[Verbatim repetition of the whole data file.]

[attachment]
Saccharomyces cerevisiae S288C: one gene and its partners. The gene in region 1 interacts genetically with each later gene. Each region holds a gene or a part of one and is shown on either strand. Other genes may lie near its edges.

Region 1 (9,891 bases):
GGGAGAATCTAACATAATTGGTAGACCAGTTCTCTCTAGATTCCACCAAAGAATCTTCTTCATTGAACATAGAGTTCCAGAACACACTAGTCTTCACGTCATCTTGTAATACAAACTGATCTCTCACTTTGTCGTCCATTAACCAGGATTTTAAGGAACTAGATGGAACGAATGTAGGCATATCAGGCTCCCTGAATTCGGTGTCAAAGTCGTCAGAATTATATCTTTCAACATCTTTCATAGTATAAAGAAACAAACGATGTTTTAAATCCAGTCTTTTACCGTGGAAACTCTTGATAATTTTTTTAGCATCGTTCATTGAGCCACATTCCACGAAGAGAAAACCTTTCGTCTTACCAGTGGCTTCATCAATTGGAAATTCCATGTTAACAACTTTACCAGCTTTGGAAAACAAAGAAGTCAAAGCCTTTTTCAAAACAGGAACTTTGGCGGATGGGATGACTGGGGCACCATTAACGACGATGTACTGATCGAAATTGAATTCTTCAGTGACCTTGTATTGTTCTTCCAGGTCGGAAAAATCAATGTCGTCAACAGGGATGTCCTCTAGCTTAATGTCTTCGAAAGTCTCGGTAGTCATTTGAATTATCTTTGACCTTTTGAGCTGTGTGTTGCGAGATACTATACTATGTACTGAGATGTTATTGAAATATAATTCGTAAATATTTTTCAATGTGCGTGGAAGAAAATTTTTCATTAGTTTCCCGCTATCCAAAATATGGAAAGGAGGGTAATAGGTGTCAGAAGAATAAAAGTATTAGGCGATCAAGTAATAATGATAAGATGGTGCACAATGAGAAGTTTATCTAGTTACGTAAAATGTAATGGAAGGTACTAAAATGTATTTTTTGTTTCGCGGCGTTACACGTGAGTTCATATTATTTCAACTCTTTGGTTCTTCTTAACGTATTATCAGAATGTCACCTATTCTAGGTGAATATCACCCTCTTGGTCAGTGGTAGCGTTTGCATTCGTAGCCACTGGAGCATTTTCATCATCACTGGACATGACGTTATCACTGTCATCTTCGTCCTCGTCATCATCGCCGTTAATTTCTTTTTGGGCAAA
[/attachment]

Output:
Saccharomyces cerevisiae S288C: one gene and its partners. The gene in region 1 interacts genetically with each later gene. Each region holds a gene or a part of one and is shown on either strand. Other genes may lie near its edges.

Region 1 (9,891 bases):
GGGAGAATCTAACATAATTGGTAGACCAGTTCTCTCTAGATTCCACCAAAGAATCTTCTTCATTGAACATAGAGTTCCAGAACACACTAGTCTTCACGTCATCTTGTAATACAAACTGATCTCTCACTTTGTCGTCCATTAACCAGGATTTTAAGGAACTAGATGGAACGAATGTAGGCATATCAGGCTCCCTGAATTCGGTGTCAAAGTCGTCAGAATTATATCTTTCAACATCTTTCATAGTATAAAGAAACAAACGATGTTTTAAATCCAGTCTTTTACCGTGGAAACTCTTGATAATTTTTTTAGCATCGTTCATTGAGCCACATTCCACGAAGAGAAAACCTTTCGTCTTACCAGTGGCTTCATCAATTGGAAATTCCATGTTAACAACTTTACCAGCTTTGGAAAACAAAGAAGTCAAAGCCTTTTTCAAAACAGGAACTTTGGCGGATGGGATGACTGGGGCACCATTAACGACGATGTACTGATCGAAATTGAATTCTTCAGTGACCTTGTATTGTTCTTCCAGGTCGGAAAAATCAATGTCGTCAACAGGGATGTCCTCTAGCTTAATGTCTTCGAAAGTCTCGGTAGTCATTTGAATTATCTTTGACCTTTTGAGCTGTGTGTTGCGAGATACTATACTATGTACTGAGATGTTATTGAAATATAATTCGTAAATATTTTTCAATGTGCGTGGAAGAAAATTTTTCATTAGTTTCCCGCTATCCAAAATATGGAAAGGAGGGTAATAGGTGTCAGAAGAATAAAAGTATTAGGCGATCAAGTAATAATGATAAGATGGTGCACAATGAGAAGTTTATCTAGTTACGTAAAATGTAATGGAAGGTACTAAAATGTATTTTTTGTTTCGCGGCGTTACACGTGAGTTCATATTATTTCAACTCTTTGGTTCTTCTTAACGTATTATCAGAATGTCACCTATTCTAGGTGAATATCACCCTCTTGGTCAGTGGTAGCGTTTGCATTCGTAGCCACTGGAGCATTTTCATCATCACTGGACATGACGTTATCACTGTCATCTTCGTCCTCGTCATCATCGCCGTTAATTTCTTTTTGGGCAAA